The West Gates at Tom Bradley International Terminal, Display Case
Luminaries of Light and Space by DUBLAB and Laura Whitcomb, installation view. Photo by SKA Studios LLC., courtesy of Los Angeles World Airports. Installation view of a large display case with a blue information panel to the left. Inside the display case are various sculptures and colored light with some blurry figures walking past.
Luminaries of Light and Space by Eli Welbourne of DUBLAB and guest curator Laura Whitcomb of Label Curatorial
Artists: Peter Alexander, Larry Bell, Gisela Colón, Laddie John Dill, Fred Eversley, Robert Irwin, John McCracken, Helen Pashgian, Hap Tivey, and De Wain Valentine
Luminaries of Light and Space is an art exhibition that highlights the pioneers and innovators of one of Southern California’s most notable homegrown visual art movements, the Light and Space Movement. Spanning the late 1950s through the 1970s, artists of the Light and Space Movement explored how light, volume and scale affect a viewer’s perception using materials such as glass, resin, acrylic and fluorescent and neon lighting. Inspired by the aerospace industry and Southern California’s car and surf culture, the artworks of the Light and Space Movement are characterized by geometric and atmospheric qualities and are typically formed through meticulous attention to detail. By condensing the energy of light into sculptural mass, subtle endless space and refraction appear within the artworks’ Euclidean forms.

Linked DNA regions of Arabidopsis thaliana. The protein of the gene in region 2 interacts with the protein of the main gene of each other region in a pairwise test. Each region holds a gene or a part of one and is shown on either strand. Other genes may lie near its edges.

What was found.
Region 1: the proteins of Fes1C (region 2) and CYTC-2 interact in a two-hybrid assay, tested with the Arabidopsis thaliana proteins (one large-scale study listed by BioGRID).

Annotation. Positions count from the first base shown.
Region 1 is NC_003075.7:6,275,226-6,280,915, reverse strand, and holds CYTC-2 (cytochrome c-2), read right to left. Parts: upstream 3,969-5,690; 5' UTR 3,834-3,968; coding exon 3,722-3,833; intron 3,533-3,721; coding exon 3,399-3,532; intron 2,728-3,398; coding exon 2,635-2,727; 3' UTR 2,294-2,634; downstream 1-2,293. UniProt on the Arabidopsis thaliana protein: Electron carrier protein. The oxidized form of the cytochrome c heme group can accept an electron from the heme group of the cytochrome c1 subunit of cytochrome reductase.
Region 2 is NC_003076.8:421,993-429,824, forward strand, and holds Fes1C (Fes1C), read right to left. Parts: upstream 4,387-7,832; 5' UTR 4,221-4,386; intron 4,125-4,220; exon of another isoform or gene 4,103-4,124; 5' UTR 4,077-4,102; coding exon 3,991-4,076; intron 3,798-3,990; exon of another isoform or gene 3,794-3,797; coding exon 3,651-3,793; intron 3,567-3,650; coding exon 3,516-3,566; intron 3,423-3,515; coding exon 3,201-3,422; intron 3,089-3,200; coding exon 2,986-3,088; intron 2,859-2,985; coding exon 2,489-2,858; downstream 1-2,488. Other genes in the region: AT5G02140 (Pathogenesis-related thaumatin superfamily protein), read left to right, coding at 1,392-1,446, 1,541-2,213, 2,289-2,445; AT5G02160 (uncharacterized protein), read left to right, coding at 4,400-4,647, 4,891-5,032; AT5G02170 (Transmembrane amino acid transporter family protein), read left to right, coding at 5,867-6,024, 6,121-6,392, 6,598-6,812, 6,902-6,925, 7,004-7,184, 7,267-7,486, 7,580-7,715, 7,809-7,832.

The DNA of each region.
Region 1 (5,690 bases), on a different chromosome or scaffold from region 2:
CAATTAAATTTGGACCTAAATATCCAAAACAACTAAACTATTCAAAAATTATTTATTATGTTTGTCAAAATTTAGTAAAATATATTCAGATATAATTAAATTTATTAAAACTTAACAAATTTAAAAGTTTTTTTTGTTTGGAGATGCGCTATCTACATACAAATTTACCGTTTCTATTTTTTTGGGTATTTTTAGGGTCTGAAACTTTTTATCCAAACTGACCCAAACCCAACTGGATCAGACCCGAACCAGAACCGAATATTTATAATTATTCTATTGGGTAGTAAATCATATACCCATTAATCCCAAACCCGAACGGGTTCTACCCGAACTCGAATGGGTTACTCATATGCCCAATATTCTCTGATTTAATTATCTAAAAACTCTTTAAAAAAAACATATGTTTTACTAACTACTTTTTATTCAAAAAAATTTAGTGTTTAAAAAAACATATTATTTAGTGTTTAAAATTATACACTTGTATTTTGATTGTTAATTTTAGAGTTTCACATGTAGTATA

“The works on view represent minimalistic forms and when engaged with, create spectacular phenomena only visible to the naked eye. Photographic documentation is often unable to reproduce the works’ infinite arrangements of light and color as well as the refractions and nuanced spectral variants created by each artist,” said Laura Whitcomb, guest curator.
While the artists of the Light and Space Movement explored innovations of materiality forged by the mid-20th century, Luminaries of Light and Space extends the story of the movement to a new generation of creatives such as Gisela Colón who are using sustainable materials and renewable energy to create their works.
The exhibition is in memory of featured artist De Wain Valentine and the legendary fabricator and technical collaborator of many Light and Space artists, Jack Brogan.
A link to high-resolution images and videos are available here.